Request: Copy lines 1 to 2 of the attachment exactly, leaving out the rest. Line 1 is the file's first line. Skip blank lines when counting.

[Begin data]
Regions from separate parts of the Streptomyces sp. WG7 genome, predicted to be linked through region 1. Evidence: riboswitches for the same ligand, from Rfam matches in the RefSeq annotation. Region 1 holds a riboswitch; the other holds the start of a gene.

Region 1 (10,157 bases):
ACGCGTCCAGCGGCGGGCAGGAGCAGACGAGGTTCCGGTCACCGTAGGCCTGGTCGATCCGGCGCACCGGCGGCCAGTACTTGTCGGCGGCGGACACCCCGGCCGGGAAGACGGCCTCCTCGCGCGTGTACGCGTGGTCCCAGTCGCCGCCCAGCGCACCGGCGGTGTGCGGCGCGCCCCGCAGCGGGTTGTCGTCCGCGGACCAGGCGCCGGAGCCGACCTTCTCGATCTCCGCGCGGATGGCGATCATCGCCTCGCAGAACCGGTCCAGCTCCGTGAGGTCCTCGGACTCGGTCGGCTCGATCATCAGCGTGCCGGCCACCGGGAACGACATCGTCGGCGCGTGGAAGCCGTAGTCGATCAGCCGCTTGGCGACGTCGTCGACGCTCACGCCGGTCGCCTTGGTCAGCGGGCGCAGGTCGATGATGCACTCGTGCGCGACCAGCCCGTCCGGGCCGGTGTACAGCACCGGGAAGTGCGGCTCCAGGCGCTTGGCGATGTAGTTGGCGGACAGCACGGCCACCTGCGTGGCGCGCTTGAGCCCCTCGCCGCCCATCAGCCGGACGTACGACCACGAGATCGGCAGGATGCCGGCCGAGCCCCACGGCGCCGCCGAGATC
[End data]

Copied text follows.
Regions from separate parts of the Streptomyces sp. WG7 genome, predicted to be linked through region 1. Evidence: riboswitches for the same ligand, from Rfam matches in the RefSeq annotation. Region 1 holds a riboswitch; the other holds the start of a gene.

Region 1 (10,157 bases):